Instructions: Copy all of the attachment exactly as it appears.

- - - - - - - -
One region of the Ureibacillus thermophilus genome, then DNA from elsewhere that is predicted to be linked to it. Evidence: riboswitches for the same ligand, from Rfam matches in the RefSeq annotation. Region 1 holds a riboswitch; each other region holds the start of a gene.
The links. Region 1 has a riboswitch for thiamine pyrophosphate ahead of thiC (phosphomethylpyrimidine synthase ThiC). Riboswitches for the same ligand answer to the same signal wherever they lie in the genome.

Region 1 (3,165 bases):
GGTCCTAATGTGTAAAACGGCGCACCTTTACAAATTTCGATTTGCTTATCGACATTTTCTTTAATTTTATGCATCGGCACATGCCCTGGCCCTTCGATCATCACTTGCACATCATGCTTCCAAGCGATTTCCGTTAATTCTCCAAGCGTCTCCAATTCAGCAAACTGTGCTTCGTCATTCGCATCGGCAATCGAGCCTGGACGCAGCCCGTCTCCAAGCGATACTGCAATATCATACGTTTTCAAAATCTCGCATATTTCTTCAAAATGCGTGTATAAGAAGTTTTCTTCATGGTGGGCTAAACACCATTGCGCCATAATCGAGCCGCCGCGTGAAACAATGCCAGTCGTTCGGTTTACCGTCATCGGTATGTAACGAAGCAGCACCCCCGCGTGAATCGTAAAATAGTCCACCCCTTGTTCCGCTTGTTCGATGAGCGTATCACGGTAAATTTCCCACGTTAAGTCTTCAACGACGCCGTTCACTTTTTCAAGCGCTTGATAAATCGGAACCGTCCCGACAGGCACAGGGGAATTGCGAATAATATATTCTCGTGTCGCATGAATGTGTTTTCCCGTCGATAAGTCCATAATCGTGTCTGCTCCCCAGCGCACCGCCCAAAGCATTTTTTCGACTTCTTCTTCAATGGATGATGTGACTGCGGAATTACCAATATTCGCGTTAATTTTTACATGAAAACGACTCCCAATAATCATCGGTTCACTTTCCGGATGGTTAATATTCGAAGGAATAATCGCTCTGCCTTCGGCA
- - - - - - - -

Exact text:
One region of the Ureibacillus thermophilus genome, then DNA from elsewhere that is predicted to be linked to it. Evidence: riboswitches for the same ligand, from Rfam matches in the RefSeq annotation. Region 1 holds a riboswitch; each other region holds the start of a gene.
The links. Region 1 has a riboswitch for thiamine pyrophosphate ahead of thiC (phosphomethylpyrimidine synthase ThiC). Riboswitches for the same ligand answer to the same signal wherever they lie in the genome.

Region 1 (3,165 bases):
GGTCCTAATGTGTAAAACGGCGCACCTTTACAAATTTCGATTTGCTTATCGACATTTTCTTTAATTTTATGCATCGGCACATGCCCTGGCCCTTCGATCATCACTTGCACATCATGCTTCCAAGCGATTTCCGTTAATTCTCCAAGCGTCTCCAATTCAGCAAACTGTGCTTCGTCATTCGCATCGGCAATCGAGCCTGGACGCAGCCCGTCTCCAAGCGATACTGCAATATCATACGTTTTCAAAATCTCGCATATTTCTTCAAAATGCGTGTATAAGAAGTTTTCTTCATGGTGGGCTAAACACCATTGCGCCATAATCGAGCCGCCGCGTGAAACAATGCCAGTCGTTCGGTTTACCGTCATCGGTATGTAACGAAGCAGCACCCCCGCGTGAATCGTAAAATAGTCCACCCCTTGTTCCGCTTGTTCGATGAGCGTATCACGGTAAATTTCCCACGTTAAGTCTTCAACGACGCCGTTCACTTTTTCAAGCGCTTGATAAATCGGAACCGTCCCGACAGGCACAGGGGAATTGCGAATAATATATTCTCGTGTCGCATGAATGTGTTTTCCCGTCGATAAGTCCATAATCGTGTCTGCTCCCCAGCGCACCGCCCAAAGCATTTTTTCGACTTCTTCTTCAATGGATGATGTGACTGCGGAATTACCAATATTCGCGTTAATTTTTACATGAAAACGACTCCCAATAATCATCGGTTCACTTTCCGGATGGTTAATATTCGAAGGAATAATCGCTCTGCCTTCGGCA